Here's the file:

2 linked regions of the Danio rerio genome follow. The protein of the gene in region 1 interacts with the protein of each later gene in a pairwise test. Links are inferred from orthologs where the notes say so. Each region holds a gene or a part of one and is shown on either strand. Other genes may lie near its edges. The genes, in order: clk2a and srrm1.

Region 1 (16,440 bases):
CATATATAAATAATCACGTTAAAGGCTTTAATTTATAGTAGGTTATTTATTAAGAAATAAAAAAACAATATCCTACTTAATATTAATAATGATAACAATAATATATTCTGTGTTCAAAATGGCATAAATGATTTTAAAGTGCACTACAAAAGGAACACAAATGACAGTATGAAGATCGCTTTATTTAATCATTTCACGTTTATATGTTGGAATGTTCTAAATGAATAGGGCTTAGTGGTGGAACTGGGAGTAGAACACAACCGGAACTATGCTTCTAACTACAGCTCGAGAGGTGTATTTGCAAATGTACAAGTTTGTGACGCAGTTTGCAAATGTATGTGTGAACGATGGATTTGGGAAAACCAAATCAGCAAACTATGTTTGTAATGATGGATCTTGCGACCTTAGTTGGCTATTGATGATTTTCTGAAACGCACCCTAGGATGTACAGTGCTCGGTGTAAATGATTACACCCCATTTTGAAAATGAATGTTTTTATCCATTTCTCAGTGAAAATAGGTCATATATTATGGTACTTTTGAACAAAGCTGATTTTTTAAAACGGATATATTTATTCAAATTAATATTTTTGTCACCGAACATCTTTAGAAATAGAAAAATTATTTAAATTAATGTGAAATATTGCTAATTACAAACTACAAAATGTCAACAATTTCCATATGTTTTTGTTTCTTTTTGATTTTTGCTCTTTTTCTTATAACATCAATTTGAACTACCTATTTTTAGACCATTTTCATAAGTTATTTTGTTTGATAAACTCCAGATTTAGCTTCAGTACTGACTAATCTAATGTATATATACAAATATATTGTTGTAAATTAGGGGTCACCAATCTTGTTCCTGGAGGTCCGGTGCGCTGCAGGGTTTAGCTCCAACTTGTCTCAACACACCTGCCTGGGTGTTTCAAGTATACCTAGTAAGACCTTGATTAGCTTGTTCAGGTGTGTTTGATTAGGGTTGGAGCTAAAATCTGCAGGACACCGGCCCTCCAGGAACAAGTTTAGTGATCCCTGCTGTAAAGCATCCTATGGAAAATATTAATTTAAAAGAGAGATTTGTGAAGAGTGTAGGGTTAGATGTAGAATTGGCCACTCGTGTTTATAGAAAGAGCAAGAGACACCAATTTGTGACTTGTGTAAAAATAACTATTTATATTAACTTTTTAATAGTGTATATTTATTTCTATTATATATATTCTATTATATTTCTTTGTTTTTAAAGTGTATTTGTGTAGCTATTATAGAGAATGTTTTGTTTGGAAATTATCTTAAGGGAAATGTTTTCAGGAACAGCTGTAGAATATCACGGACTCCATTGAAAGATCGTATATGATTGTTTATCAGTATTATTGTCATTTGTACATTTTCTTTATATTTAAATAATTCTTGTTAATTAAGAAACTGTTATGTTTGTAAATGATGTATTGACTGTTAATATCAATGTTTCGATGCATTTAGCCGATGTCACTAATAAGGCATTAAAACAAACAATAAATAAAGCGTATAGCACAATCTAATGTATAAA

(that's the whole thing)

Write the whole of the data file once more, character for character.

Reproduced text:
2 linked regions of the Danio rerio genome follow. The protein of the gene in region 1 interacts with the protein of each later gene in a pairwise test. Links are inferred from orthologs where the notes say so. Each region holds a gene or a part of one and is shown on either strand. Other genes may lie near its edges. The genes, in order: clk2a and srrm1.

Region 1 (16,440 bases):
CATATATAAATAATCACGTTAAAGGCTTTAATTTATAGTAGGTTATTTATTAAGAAATAAAAAAACAATATCCTACTTAATATTAATAATGATAACAATAATATATTCTGTGTTCAAAATGGCATAAATGATTTTAAAGTGCACTACAAAAGGAACACAAATGACAGTATGAAGATCGCTTTATTTAATCATTTCACGTTTATATGTTGGAATGTTCTAAATGAATAGGGCTTAGTGGTGGAACTGGGAGTAGAACACAACCGGAACTATGCTTCTAACTACAGCTCGAGAGGTGTATTTGCAAATGTACAAGTTTGTGACGCAGTTTGCAAATGTATGTGTGAACGATGGATTTGGGAAAACCAAATCAGCAAACTATGTTTGTAATGATGGATCTTGCGACCTTAGTTGGCTATTGATGATTTTCTGAAACGCACCCTAGGATGTACAGTGCTCGGTGTAAATGATTACACCCCATTTTGAAAATGAATGTTTTTATCCATTTCTCAGTGAAAATAGGTCATATATTATGGTACTTTTGAACAAAGCTGATTTTTTAAAACGGATATATTTATTCAAATTAATATTTTTGTCACCGAACATCTTTAGAAATAGAAAAATTATTTAAATTAATGTGAAATATTGCTAATTACAAACTACAAAATGTCAACAATTTCCATATGTTTTTGTTTCTTTTTGATTTTTGCTCTTTTTCTTATAACATCAATTTGAACTACCTATTTTTAGACCATTTTCATAAGTTATTTTGTTTGATAAACTCCAGATTTAGCTTCAGTACTGACTAATCTAATGTATATATACAAATATATTGTTGTAAATTAGGGGTCACCAATCTTGTTCCTGGAGGTCCGGTGCGCTGCAGGGTTTAGCTCCAACTTGTCTCAACACACCTGCCTGGGTGTTTCAAGTATACCTAGTAAGACCTTGATTAGCTTGTTCAGGTGTGTTTGATTAGGGTTGGAGCTAAAATCTGCAGGACACCGGCCCTCCAGGAACAAGTTTAGTGATCCCTGCTGTAAAGCATCCTATGGAAAATATTAATTTAAAAGAGAGATTTGTGAAGAGTGTAGGGTTAGATGTAGAATTGGCCACTCGTGTTTATAGAAAGAGCAAGAGACACCAATTTGTGACTTGTGTAAAAATAACTATTTATATTAACTTTTTAATAGTGTATATTTATTTCTATTATATATATTCTATTATATTTCTTTGTTTTTAAAGTGTATTTGTGTAGCTATTATAGAGAATGTTTTGTTTGGAAATTATCTTAAGGGAAATGTTTTCAGGAACAGCTGTAGAATATCACGGACTCCATTGAAAGATCGTATATGATTGTTTATCAGTATTATTGTCATTTGTACATTTTCTTTATATTTAAATAATTCTTGTTAATTAAGAAACTGTTATGTTTGTAAATGATGTATTGACTGTTAATATCAATGTTTCGATGCATTTAGCCGATGTCACTAATAAGGCATTAAAACAAACAATAAATAAAGCGTATAGCACAATCTAATGTATAAA